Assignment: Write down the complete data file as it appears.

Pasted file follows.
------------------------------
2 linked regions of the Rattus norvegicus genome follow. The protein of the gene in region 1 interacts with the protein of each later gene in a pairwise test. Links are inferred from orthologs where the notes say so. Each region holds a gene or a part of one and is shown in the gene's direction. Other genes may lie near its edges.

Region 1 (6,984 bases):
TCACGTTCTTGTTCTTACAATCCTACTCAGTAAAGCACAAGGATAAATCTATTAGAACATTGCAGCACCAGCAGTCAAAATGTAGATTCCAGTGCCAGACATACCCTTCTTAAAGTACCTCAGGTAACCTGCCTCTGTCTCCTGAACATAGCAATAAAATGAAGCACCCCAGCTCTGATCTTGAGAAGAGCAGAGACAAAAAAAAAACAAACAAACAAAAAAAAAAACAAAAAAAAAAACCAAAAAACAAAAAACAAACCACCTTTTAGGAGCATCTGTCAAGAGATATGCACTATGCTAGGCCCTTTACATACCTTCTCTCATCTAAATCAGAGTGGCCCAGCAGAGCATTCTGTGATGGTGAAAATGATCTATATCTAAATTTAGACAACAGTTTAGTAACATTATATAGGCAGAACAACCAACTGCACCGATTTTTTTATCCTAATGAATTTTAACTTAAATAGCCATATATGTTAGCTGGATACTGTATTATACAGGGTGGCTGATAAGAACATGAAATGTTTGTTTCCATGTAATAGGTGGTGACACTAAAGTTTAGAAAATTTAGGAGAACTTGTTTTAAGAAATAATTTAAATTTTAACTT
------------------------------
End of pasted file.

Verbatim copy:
2 linked regions of the Rattus norvegicus genome follow. The protein of the gene in region 1 interacts with the protein of each later gene in a pairwise test. Links are inferred from orthologs where the notes say so. Each region holds a gene or a part of one and is shown in the gene's direction. Other genes may lie near its edges.

Region 1 (6,984 bases):
TCACGTTCTTGTTCTTACAATCCTACTCAGTAAAGCACAAGGATAAATCTATTAGAACATTGCAGCACCAGCAGTCAAAATGTAGATTCCAGTGCCAGACATACCCTTCTTAAAGTACCTCAGGTAACCTGCCTCTGTCTCCTGAACATAGCAATAAAATGAAGCACCCCAGCTCTGATCTTGAGAAGAGCAGAGACAAAAAAAAAACAAACAAACAAAAAAAAAAACAAAAAAAAAAACCAAAAAACAAAAAACAAACCACCTTTTAGGAGCATCTGTCAAGAGATATGCACTATGCTAGGCCCTTTACATACCTTCTCTCATCTAAATCAGAGTGGCCCAGCAGAGCATTCTGTGATGGTGAAAATGATCTATATCTAAATTTAGACAACAGTTTAGTAACATTATATAGGCAGAACAACCAACTGCACCGATTTTTTTATCCTAATGAATTTTAACTTAAATAGCCATATATGTTAGCTGGATACTGTATTATACAGGGTGGCTGATAAGAACATGAAATGTTTGTTTCCATGTAATAGGTGGTGACACTAAAGTTTAGAAAATTTAGGAGAACTTGTTTTAAGAAATAATTTAAATTTTAACTT